2. TIMELINE. Always helpful and often included on the inside of the covers. Simply not here. I get confused about events, people, etc. and I've had to build my own (poor) timeline. I'd rather you built an accurate one.
3. Organization: I am often confused about the book's organization. It lacks timeline order. It requires a basic knowledge of the Greek kings. There is an underlying assumption that I already know a lot about Greek history and this is refinement. I need better orientation because I am often at a loss as to when/where/why I am in this history. See 'Timeline' above.
I have dipped into four books on Spartan history and this is by far the best of the lot.
I gave it two stars rather than one because it's written accessibly, it has no factual errors that I can see, and you'll learn something if you haven't read any general Greek histories.
The exception to that Greek pattern of sameness has always been Sparta. The ancient tradition, fostered by the Spartans themselves and promoted especially by the Athenians, was that Sparta was 'other', crucially different in basic ways from all other Greek cities and societies. Key to the myth of the Spartan warrior and his ideal of self-sacrifice was the compulsive education system called Agoge that turned boys into fighting men whose reputation for discipline, courage and military skill was unsurpassed. The main expression of citizenship for adult men was the participation in communal dining along with mess companions, whereas women benefited from a surprising degree of freedom.
Sparta lived under the constant menace of a revolt by the Helots, the class of serf-like peasants submitted around Sparta's home territory of Laconia and Messenia in ancient times, who vastly outnumbered the Spartans and provided them with the economic basis of their unique lifestyle. Spartans lived on a constant war footing against the threat of enemies from within as well as without. Other Greeks, who also depended on servile manpower by foreign slaves, were shocked by this enslavement of fellow Hellenes.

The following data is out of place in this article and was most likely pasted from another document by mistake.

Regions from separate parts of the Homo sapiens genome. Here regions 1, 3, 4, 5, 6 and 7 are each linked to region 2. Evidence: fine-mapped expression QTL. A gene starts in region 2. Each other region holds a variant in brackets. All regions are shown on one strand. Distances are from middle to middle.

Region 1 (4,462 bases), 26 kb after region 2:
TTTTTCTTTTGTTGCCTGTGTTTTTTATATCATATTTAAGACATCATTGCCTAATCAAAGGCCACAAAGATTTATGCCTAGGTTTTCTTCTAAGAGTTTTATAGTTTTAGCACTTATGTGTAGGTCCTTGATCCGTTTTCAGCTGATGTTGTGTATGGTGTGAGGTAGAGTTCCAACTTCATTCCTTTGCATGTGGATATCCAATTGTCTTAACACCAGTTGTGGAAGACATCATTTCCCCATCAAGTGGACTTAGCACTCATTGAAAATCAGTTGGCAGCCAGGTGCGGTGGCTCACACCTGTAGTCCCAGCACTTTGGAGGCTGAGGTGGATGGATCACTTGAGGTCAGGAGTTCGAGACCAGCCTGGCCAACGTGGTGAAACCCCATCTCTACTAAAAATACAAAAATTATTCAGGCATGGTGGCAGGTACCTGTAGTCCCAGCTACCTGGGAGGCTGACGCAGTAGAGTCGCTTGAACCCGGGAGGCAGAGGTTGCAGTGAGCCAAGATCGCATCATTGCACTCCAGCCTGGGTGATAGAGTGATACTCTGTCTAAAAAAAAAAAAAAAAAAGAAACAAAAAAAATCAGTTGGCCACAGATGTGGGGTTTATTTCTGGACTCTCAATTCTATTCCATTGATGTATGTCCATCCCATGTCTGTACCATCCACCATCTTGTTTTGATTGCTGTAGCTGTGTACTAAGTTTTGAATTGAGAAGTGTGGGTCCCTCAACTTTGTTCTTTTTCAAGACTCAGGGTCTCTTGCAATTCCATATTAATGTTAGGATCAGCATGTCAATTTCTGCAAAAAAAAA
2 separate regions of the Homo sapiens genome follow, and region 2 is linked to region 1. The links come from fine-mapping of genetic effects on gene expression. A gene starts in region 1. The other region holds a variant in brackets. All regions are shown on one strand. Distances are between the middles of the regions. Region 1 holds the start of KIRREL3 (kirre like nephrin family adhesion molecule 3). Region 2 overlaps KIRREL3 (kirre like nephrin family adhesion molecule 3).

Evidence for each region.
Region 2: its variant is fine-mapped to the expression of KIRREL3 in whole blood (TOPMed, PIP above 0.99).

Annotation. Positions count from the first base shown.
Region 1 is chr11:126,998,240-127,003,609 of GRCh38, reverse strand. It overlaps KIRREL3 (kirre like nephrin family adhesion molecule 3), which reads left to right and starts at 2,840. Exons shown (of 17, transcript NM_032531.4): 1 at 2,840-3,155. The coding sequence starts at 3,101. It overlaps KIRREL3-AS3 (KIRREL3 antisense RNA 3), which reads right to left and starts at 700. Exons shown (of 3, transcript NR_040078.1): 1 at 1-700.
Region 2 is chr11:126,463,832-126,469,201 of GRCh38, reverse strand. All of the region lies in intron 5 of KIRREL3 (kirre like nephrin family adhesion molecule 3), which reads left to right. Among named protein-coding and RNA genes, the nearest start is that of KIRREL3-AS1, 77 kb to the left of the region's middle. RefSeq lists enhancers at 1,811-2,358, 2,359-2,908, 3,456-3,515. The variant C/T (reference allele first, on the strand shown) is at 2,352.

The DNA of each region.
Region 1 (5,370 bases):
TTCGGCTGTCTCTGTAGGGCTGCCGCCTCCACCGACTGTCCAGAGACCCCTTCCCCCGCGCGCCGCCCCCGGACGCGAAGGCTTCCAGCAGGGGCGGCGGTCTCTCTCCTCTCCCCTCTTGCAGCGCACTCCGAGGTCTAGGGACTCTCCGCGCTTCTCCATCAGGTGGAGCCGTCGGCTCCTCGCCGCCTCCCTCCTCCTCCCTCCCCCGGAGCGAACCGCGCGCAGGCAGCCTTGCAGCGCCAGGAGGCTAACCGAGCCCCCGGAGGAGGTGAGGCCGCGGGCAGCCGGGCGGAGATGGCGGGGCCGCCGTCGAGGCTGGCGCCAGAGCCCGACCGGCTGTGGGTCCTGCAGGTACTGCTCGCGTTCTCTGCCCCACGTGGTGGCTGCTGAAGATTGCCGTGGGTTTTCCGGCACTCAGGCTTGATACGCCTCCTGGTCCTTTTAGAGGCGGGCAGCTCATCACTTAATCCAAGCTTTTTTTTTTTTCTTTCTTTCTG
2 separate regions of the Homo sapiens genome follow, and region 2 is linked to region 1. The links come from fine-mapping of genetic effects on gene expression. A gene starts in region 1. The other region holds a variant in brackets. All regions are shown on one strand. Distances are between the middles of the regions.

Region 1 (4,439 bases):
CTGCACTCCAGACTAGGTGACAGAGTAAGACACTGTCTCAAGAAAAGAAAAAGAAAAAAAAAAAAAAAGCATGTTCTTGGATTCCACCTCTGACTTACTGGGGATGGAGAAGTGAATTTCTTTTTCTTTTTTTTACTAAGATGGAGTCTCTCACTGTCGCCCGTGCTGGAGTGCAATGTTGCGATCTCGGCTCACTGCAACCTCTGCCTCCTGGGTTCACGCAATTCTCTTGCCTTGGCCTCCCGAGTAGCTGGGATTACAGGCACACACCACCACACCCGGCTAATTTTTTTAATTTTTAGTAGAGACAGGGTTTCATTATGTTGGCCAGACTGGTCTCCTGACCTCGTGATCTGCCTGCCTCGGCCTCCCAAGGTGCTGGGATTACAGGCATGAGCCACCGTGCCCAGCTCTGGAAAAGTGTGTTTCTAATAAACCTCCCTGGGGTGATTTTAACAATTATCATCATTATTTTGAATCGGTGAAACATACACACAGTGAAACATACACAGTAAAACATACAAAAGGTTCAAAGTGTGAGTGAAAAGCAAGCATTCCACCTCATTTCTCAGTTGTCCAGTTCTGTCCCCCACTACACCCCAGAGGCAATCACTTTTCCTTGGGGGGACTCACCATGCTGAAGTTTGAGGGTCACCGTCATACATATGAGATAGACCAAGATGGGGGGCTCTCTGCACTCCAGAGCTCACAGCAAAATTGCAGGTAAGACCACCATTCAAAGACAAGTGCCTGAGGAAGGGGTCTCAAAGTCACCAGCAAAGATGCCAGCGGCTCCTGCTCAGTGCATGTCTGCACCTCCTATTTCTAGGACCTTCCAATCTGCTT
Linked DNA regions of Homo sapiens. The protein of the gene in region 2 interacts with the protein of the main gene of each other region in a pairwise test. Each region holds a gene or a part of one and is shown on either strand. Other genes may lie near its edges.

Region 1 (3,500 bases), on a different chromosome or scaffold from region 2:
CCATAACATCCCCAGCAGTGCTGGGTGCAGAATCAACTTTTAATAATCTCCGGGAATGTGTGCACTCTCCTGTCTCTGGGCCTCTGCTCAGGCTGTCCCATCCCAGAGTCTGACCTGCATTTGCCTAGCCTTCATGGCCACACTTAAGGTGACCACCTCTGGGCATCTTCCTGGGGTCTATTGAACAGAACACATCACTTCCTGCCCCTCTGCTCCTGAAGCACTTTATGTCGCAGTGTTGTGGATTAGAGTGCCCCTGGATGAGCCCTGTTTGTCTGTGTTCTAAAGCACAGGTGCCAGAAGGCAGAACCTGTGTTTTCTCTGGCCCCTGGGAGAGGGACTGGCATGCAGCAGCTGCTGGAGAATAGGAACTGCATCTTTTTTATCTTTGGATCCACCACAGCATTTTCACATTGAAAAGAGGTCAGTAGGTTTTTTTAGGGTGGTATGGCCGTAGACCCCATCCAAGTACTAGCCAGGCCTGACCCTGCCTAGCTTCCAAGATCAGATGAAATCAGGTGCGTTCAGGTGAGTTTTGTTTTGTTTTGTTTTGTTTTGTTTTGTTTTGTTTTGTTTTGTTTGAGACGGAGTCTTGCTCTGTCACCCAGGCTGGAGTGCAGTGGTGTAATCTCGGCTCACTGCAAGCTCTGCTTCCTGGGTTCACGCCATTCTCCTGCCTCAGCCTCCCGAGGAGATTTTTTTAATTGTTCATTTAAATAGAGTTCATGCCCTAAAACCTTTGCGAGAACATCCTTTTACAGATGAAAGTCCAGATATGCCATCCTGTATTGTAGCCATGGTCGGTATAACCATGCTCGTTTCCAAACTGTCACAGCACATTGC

Paul Cartledge's book takes its reader through the different stages of Sparta's history, starting with the foundation of the city-state by the mythical Lycurgus and the rapture of Helen by the prince of Troy, and going through the successful resistance against the Persian Empire around 480, the epic confrontation between Sparta and Athens in the Peloponnesian War of 431-404, and Sparta's triumph that ended abruptly along the lines of a doom-laden prediction about a crippled kingship. Lively vignettes about Spartan heroes are inserted in the narrative: King Leonidas who led the resistance against the Persian army at the Thermopylae, his wife Gorgo who, asked about the power enjoyed by Spartan women, responded that it was "because we are the only women who give birth to (real) men," and many others.
Finally, beautiful illustrations are included in the book. Bronze figurines of proud hoplites clad in their red cloak or donning their crested helmet were popular ornaments that helped popularize the myth of the Spartan warrior throughout the Greek world and beyond. A very large bronze krater or mixing-bowl used to mix wine with water offers a testimony of the skill of Laconian craftsmens, most of whom belonged to the class of Perioeci or 'out-dwellers', as Spartans themselves were banned from engaging in any trade apart from war-making. A sprightly figurine of a young female in athletic pose illustrates the grace, freedom and social status that distinguished Spartan women from their relegated sisters in other Greek states. A reproduction of Jacques-Louis David's painting Leonidas at Thermopylae, his masterwork, displays strong homoerotic undertones that somehow escaped censorship in Napoleonic France. And the statues of Spartan warriors that modern Greece erected on its street crossings and monuments echo the lyric accents of Lord Byron who fanned philhellenic sentiments throughout Europe by appealing to the noble figure of Leonidas.